Five misconceptions Americans (and a lot of people) may have about Korea

EDIT: Picture added, and title changed to reflect the worldwide nature of misconceptions – surely it’s not just Americans who think or believe some of these things.

Taking a page from fellow travel blogger Everything Everywhere, I thought I would address some of the interesting notions that I’ve heard about Korea.

Photo credit: John Pavelka, Flickr

South Korea is at war with North Korea and Japan

Not quite*. The media loves to report on anything regarding North Korea’s aggressions, or island disputes between South Korea and Japan. Both of these are cyclical things – they come and go, flaring up occasionally, never resolving themselves, and so on. After a couple years, it ends up feeling more like a sitcom that lasts 60 seasons where the main characters don’t change that much.

As for the island disputes, yes, there are several islands that Japan is in dispute with – one with Korea, one with China, etc. You have nationalists on all sides, doing what they think is necessary to raise attention to the issue. For most foreigners living in Korea, it’s a non-issue. It doesn’t really affect us, and the most part there’s little reason to worry about it. The only thing to watch out for is to not be sucked into a protest or a demonstration. You probably have more interesting things to do anyway.

* Any decent historical introduction to South Korea proclaims the two countries are still technically at war. That’s part of history, yes, and the DMZ remains a highly guarded area. Is the average Korean stockpiling canned goods and building bomb shelters? No, although you can bet most adults know where the nearest shelter actually is (usually a subway station, for what it’s worth).

Koreans really love their kimchi / garlic / spicy food / strong soju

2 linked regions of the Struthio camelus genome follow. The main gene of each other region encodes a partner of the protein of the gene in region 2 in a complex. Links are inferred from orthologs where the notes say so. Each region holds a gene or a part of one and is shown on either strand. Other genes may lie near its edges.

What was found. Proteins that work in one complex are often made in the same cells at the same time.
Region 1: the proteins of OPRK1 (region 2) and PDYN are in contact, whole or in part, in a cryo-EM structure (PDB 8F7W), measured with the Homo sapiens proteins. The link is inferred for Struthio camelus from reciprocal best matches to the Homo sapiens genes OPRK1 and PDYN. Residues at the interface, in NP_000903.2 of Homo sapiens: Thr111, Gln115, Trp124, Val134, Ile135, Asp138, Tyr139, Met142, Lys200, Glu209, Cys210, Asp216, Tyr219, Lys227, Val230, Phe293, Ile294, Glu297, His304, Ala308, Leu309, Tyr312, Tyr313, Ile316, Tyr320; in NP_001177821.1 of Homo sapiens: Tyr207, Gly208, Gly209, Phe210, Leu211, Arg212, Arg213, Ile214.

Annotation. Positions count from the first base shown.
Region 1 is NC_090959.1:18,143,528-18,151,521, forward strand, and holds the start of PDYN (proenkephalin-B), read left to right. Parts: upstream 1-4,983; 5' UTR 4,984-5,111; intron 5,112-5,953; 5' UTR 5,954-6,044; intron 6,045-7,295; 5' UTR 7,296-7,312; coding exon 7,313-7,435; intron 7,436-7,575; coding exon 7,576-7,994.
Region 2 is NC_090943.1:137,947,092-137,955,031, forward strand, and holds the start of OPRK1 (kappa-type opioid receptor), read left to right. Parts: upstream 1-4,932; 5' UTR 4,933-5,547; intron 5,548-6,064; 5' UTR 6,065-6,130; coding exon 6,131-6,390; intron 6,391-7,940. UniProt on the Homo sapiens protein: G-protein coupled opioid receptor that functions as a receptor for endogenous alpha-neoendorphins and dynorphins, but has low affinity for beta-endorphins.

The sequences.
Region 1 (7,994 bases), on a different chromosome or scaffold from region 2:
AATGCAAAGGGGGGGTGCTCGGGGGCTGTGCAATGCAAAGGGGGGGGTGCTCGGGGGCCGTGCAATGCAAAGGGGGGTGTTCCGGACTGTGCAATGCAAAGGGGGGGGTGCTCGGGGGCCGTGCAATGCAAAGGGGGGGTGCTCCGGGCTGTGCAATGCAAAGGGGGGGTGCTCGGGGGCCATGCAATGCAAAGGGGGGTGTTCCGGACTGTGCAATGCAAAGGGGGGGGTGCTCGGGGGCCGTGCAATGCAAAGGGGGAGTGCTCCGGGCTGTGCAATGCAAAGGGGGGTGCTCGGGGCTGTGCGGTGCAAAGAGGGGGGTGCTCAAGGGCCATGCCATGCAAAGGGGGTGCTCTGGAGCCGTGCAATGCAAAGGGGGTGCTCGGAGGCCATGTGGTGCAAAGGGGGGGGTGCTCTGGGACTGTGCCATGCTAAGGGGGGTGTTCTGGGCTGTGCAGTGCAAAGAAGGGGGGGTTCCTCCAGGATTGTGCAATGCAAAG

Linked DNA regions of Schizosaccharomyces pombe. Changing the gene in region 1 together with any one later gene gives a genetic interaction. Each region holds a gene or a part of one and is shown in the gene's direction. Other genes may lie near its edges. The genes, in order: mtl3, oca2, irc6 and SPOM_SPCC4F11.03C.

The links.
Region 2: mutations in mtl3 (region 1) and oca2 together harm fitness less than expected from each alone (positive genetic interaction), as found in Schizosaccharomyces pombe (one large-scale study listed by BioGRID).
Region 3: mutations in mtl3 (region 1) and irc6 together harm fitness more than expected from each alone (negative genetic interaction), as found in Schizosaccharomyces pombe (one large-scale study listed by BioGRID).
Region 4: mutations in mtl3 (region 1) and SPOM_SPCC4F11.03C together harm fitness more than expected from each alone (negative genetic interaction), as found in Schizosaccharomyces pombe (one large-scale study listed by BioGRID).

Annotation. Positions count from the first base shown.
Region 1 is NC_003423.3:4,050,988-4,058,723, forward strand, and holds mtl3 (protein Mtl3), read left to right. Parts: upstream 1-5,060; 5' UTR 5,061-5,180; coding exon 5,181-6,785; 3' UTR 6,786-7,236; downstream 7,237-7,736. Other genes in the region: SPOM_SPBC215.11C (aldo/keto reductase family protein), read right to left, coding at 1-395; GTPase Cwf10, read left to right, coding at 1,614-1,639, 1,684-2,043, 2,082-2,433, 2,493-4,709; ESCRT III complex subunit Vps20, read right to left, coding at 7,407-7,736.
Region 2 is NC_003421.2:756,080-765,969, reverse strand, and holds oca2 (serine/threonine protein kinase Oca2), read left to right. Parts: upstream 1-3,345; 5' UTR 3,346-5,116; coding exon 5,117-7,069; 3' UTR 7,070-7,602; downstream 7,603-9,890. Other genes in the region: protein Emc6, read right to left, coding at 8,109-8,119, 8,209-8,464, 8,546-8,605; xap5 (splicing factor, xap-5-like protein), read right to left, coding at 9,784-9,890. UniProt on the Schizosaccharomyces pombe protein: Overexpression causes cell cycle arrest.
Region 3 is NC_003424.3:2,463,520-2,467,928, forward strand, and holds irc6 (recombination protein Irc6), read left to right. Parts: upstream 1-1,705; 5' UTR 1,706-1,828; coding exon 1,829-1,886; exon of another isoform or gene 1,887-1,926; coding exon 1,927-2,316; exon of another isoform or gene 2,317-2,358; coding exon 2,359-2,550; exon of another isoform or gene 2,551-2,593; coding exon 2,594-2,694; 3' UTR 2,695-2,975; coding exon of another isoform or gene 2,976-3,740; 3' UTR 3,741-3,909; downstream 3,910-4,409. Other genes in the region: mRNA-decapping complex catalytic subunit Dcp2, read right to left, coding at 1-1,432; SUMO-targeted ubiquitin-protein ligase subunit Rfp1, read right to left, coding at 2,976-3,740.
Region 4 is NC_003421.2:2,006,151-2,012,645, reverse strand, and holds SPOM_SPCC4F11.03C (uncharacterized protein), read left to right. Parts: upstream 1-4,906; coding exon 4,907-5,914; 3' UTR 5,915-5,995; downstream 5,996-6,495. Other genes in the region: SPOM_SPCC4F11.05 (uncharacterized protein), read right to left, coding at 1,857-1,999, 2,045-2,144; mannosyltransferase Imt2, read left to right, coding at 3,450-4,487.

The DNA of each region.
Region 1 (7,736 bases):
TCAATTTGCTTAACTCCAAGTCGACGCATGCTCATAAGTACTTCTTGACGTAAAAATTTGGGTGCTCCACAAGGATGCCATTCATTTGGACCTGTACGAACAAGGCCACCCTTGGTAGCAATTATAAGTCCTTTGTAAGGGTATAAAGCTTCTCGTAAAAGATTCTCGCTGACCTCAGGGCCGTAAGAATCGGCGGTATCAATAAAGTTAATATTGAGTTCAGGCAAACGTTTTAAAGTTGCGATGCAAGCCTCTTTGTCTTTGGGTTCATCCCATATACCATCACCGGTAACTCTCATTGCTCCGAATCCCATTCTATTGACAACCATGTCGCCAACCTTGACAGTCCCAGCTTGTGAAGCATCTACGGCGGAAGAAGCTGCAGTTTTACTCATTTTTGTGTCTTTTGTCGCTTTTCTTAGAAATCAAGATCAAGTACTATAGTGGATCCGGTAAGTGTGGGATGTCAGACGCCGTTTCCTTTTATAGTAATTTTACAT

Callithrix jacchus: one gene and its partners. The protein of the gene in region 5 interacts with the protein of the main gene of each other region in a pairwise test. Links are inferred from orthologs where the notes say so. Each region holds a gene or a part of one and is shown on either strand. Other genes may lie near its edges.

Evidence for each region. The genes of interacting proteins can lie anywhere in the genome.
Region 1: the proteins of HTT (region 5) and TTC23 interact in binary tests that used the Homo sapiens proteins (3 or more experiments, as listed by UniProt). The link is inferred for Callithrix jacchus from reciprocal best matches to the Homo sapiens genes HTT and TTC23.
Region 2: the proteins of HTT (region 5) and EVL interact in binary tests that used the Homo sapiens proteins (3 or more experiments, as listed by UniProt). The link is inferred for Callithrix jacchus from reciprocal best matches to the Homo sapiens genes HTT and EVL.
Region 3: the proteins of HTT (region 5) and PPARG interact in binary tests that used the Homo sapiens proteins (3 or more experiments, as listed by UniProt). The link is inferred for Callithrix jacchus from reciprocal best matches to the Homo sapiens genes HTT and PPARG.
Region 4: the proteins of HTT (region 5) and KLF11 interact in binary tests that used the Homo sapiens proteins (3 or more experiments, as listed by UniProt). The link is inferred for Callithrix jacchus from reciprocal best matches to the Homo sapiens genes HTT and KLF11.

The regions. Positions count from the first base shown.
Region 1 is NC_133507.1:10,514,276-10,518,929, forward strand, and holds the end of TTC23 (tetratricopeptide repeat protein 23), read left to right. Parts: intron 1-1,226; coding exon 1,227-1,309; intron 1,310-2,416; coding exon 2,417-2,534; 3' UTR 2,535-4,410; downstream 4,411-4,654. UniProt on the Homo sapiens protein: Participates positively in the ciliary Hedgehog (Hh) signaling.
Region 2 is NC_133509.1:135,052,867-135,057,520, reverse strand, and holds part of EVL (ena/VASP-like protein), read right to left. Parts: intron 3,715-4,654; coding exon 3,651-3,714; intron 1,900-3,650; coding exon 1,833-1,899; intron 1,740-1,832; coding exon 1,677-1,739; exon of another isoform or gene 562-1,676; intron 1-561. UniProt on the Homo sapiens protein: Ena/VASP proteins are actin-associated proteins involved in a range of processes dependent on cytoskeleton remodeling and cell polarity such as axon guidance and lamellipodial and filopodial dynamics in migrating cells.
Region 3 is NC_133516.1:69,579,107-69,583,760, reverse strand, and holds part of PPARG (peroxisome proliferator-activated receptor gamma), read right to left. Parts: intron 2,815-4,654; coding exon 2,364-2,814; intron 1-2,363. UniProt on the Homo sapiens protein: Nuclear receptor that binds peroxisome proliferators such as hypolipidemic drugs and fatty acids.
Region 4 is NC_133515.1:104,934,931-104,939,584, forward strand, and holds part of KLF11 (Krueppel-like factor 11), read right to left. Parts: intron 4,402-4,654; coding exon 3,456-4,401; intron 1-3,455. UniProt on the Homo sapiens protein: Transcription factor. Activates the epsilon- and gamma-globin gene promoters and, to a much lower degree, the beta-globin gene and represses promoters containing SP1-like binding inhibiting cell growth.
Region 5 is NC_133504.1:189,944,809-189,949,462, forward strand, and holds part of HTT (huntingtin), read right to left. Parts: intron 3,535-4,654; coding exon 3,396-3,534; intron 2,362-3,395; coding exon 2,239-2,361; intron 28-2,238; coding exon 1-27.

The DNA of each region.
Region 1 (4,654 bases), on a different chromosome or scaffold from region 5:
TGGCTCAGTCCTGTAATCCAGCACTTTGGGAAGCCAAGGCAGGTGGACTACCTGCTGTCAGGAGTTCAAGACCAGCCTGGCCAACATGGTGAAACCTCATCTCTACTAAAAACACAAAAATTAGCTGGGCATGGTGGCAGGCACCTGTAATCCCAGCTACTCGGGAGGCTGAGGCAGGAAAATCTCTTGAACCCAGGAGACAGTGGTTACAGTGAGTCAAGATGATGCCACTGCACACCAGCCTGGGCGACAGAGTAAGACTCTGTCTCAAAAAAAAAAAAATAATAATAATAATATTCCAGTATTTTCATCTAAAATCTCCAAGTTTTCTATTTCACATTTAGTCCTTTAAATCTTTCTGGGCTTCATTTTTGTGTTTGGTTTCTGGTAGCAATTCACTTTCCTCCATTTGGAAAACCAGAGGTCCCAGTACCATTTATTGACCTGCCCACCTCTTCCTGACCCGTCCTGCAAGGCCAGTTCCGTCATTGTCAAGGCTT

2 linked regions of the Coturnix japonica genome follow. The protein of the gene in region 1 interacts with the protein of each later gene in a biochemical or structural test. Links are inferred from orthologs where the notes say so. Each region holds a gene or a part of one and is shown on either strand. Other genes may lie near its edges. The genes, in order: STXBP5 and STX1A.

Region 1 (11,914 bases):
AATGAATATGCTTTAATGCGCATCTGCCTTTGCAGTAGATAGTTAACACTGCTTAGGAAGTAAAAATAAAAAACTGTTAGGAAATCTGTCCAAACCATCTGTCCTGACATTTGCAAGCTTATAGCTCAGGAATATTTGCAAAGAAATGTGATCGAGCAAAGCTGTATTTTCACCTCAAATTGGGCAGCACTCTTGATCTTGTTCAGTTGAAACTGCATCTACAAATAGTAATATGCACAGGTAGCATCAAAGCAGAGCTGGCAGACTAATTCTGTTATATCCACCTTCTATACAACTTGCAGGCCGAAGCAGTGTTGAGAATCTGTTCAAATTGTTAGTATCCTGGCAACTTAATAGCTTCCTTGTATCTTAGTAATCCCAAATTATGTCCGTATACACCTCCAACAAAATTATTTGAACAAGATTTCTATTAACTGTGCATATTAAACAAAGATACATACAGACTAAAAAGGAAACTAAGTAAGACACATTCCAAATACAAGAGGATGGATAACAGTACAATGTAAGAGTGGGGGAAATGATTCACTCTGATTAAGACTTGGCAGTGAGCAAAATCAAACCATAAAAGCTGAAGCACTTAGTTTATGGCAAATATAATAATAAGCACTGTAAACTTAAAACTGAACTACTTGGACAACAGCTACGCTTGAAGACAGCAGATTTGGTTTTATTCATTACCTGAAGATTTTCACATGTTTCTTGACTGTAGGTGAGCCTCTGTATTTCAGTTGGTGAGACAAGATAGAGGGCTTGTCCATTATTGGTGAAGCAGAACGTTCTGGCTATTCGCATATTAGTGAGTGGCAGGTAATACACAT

Yes, yes, yes, and yes, but this one’s definitely more of a generational thing. Look at any table full of 50-year-olds and you can bet they’re eating some of the traditional Korean foods they grew up with. The prices and portions have changed, of course, but samgyeopsal (thick bacon grilled at your table), kimchi jjigae (kimchi stew), and bap (rice) haven’t changed much at all. You’ll find the older generation drinking lots of soju (vodka-like firewater), and the salarymen of various ages tend to follow their elders. When away from coworkers, however, the younger generation is much more diverse – at any given time they might be holding a beer, a Western style cocktail, a shot of whiskey, a glass of wine, or perhaps a bagged cocktail if they’re in the Hongdae or Itaewon areas. It very much depends on who they’re with and what’s available.

This new generation of Koreans excites me. They’ve  grown up seeing McDonald’s and Starbucks and Italian restaurants across the country, and they’re frequented by younger Koreans. The western restaurants seem to be where they go with their friends, when it’s time to party, or before a night out on the town. When it comes time for dates, the more upscale Italian restaurants are pretty popular, as are any number of Korean bars or coffee shops.

Korea is dangerous, just like the rest of Asia